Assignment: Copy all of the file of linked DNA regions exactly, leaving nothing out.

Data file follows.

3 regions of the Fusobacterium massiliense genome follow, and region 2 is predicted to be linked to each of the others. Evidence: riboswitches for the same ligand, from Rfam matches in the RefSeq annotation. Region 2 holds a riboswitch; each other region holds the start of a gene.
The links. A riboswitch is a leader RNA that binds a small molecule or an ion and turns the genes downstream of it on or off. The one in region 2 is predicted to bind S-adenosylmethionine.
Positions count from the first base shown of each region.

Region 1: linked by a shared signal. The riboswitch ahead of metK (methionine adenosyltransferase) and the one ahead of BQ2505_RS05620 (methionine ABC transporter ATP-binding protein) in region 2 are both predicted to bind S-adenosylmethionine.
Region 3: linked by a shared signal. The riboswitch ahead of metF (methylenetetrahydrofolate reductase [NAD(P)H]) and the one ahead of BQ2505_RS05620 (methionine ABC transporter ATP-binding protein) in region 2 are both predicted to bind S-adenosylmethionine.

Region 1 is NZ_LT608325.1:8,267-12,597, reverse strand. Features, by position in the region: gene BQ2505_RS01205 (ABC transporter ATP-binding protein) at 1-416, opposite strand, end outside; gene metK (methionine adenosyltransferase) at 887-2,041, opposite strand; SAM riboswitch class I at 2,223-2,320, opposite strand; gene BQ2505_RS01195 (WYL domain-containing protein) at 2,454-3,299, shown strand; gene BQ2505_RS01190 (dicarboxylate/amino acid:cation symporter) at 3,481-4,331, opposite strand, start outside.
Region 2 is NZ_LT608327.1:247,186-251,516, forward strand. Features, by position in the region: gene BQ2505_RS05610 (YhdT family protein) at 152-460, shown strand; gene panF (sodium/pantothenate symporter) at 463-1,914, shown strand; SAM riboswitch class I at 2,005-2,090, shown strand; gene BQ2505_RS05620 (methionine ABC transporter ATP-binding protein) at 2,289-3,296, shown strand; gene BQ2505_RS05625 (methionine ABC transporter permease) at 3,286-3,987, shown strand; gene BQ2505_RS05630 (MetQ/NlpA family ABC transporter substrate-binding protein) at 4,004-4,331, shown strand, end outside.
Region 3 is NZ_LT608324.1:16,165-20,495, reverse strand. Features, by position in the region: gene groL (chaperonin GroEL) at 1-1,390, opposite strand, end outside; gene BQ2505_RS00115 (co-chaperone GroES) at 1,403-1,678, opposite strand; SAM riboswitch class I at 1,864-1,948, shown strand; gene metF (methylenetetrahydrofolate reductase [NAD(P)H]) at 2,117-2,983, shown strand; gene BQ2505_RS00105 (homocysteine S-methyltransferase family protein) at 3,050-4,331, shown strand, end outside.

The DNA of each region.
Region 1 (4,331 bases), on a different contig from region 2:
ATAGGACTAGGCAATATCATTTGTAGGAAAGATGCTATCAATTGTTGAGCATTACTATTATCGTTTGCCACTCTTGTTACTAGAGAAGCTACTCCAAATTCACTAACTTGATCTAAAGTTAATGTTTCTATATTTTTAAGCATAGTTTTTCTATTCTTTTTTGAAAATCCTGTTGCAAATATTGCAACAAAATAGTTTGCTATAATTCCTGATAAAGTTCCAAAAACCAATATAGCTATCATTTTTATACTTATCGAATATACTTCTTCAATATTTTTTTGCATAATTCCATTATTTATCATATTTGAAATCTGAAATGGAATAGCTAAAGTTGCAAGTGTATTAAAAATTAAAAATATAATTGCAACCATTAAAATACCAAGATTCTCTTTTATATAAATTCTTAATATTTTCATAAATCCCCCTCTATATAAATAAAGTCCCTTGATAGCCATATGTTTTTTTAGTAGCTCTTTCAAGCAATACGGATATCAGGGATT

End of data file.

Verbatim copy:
3 regions of the Fusobacterium massiliense genome follow, and region 2 is predicted to be linked to each of the others. Evidence: riboswitches for the same ligand, from Rfam matches in the RefSeq annotation. Region 2 holds a riboswitch; each other region holds the start of a gene.
The links. A riboswitch is a leader RNA that binds a small molecule or an ion and turns the genes downstream of it on or off. The one in region 2 is predicted to bind S-adenosylmethionine.
Positions count from the first base shown of each region.

Region 1: linked by a shared signal. The riboswitch ahead of metK (methionine adenosyltransferase) and the one ahead of BQ2505_RS05620 (methionine ABC transporter ATP-binding protein) in region 2 are both predicted to bind S-adenosylmethionine.
Region 3: linked by a shared signal. The riboswitch ahead of metF (methylenetetrahydrofolate reductase [NAD(P)H]) and the one ahead of BQ2505_RS05620 (methionine ABC transporter ATP-binding protein) in region 2 are both predicted to bind S-adenosylmethionine.

Region 1 is NZ_LT608325.1:8,267-12,597, reverse strand. Features, by position in the region: gene BQ2505_RS01205 (ABC transporter ATP-binding protein) at 1-416, opposite strand, end outside; gene metK (methionine adenosyltransferase) at 887-2,041, opposite strand; SAM riboswitch class I at 2,223-2,320, opposite strand; gene BQ2505_RS01195 (WYL domain-containing protein) at 2,454-3,299, shown strand; gene BQ2505_RS01190 (dicarboxylate/amino acid:cation symporter) at 3,481-4,331, opposite strand, start outside.
Region 2 is NZ_LT608327.1:247,186-251,516, forward strand. Features, by position in the region: gene BQ2505_RS05610 (YhdT family protein) at 152-460, shown strand; gene panF (sodium/pantothenate symporter) at 463-1,914, shown strand; SAM riboswitch class I at 2,005-2,090, shown strand; gene BQ2505_RS05620 (methionine ABC transporter ATP-binding protein) at 2,289-3,296, shown strand; gene BQ2505_RS05625 (methionine ABC transporter permease) at 3,286-3,987, shown strand; gene BQ2505_RS05630 (MetQ/NlpA family ABC transporter substrate-binding protein) at 4,004-4,331, shown strand, end outside.
Region 3 is NZ_LT608324.1:16,165-20,495, reverse strand. Features, by position in the region: gene groL (chaperonin GroEL) at 1-1,390, opposite strand, end outside; gene BQ2505_RS00115 (co-chaperone GroES) at 1,403-1,678, opposite strand; SAM riboswitch class I at 1,864-1,948, shown strand; gene metF (methylenetetrahydrofolate reductase [NAD(P)H]) at 2,117-2,983, shown strand; gene BQ2505_RS00105 (homocysteine S-methyltransferase family protein) at 3,050-4,331, shown strand, end outside.

The DNA of each region.
Region 1 (4,331 bases), on a different contig from region 2:
ATAGGACTAGGCAATATCATTTGTAGGAAAGATGCTATCAATTGTTGAGCATTACTATTATCGTTTGCCACTCTTGTTACTAGAGAAGCTACTCCAAATTCACTAACTTGATCTAAAGTTAATGTTTCTATATTTTTAAGCATAGTTTTTCTATTCTTTTTTGAAAATCCTGTTGCAAATATTGCAACAAAATAGTTTGCTATAATTCCTGATAAAGTTCCAAAAACCAATATAGCTATCATTTTTATACTTATCGAATATACTTCTTCAATATTTTTTTGCATAATTCCATTATTTATCATATTTGAAATCTGAAATGGAATAGCTAAAGTTGCAAGTGTATTAAAAATTAAAAATATAATTGCAACCATTAAAATACCAAGATTCTCTTTTATATAAATTCTTAATATTTTCATAAATCCCCCTCTATATAAATAAAGTCCCTTGATAGCCATATGTTTTTTTAGTAGCTCTTTCAAGCAATACGGATATCAGGGATT